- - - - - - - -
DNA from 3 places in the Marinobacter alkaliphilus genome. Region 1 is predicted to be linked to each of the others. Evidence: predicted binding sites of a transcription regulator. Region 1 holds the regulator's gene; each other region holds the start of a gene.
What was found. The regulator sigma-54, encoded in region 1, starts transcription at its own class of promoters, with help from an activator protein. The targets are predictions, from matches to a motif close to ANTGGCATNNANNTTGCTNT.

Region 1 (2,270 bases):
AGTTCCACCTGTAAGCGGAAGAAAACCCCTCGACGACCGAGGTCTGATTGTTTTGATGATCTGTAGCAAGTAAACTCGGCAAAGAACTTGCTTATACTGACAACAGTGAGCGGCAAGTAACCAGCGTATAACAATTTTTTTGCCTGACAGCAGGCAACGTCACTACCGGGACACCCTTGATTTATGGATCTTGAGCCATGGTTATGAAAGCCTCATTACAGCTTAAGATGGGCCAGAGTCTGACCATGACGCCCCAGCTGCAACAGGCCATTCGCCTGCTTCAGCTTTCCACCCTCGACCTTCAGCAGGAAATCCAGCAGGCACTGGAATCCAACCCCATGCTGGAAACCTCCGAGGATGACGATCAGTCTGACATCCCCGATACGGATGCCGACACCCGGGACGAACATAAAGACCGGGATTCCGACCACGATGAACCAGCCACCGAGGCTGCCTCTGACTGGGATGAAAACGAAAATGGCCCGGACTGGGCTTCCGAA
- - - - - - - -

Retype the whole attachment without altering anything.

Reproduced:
DNA from 3 places in the Marinobacter alkaliphilus genome. Region 1 is predicted to be linked to each of the others. Evidence: predicted binding sites of a transcription regulator. Region 1 holds the regulator's gene; each other region holds the start of a gene.
What was found. The regulator sigma-54, encoded in region 1, starts transcription at its own class of promoters, with help from an activator protein. The targets are predictions, from matches to a motif close to ANTGGCATNNANNTTGCTNT.

Region 1 (2,270 bases):
AGTTCCACCTGTAAGCGGAAGAAAACCCCTCGACGACCGAGGTCTGATTGTTTTGATGATCTGTAGCAAGTAAACTCGGCAAAGAACTTGCTTATACTGACAACAGTGAGCGGCAAGTAACCAGCGTATAACAATTTTTTTGCCTGACAGCAGGCAACGTCACTACCGGGACACCCTTGATTTATGGATCTTGAGCCATGGTTATGAAAGCCTCATTACAGCTTAAGATGGGCCAGAGTCTGACCATGACGCCCCAGCTGCAACAGGCCATTCGCCTGCTTCAGCTTTCCACCCTCGACCTTCAGCAGGAAATCCAGCAGGCACTGGAATCCAACCCCATGCTGGAAACCTCCGAGGATGACGATCAGTCTGACATCCCCGATACGGATGCCGACACCCGGGACGAACATAAAGACCGGGATTCCGACCACGATGAACCAGCCACCGAGGCTGCCTCTGACTGGGATGAAAACGAAAATGGCCCGGACTGGGCTTCCGAA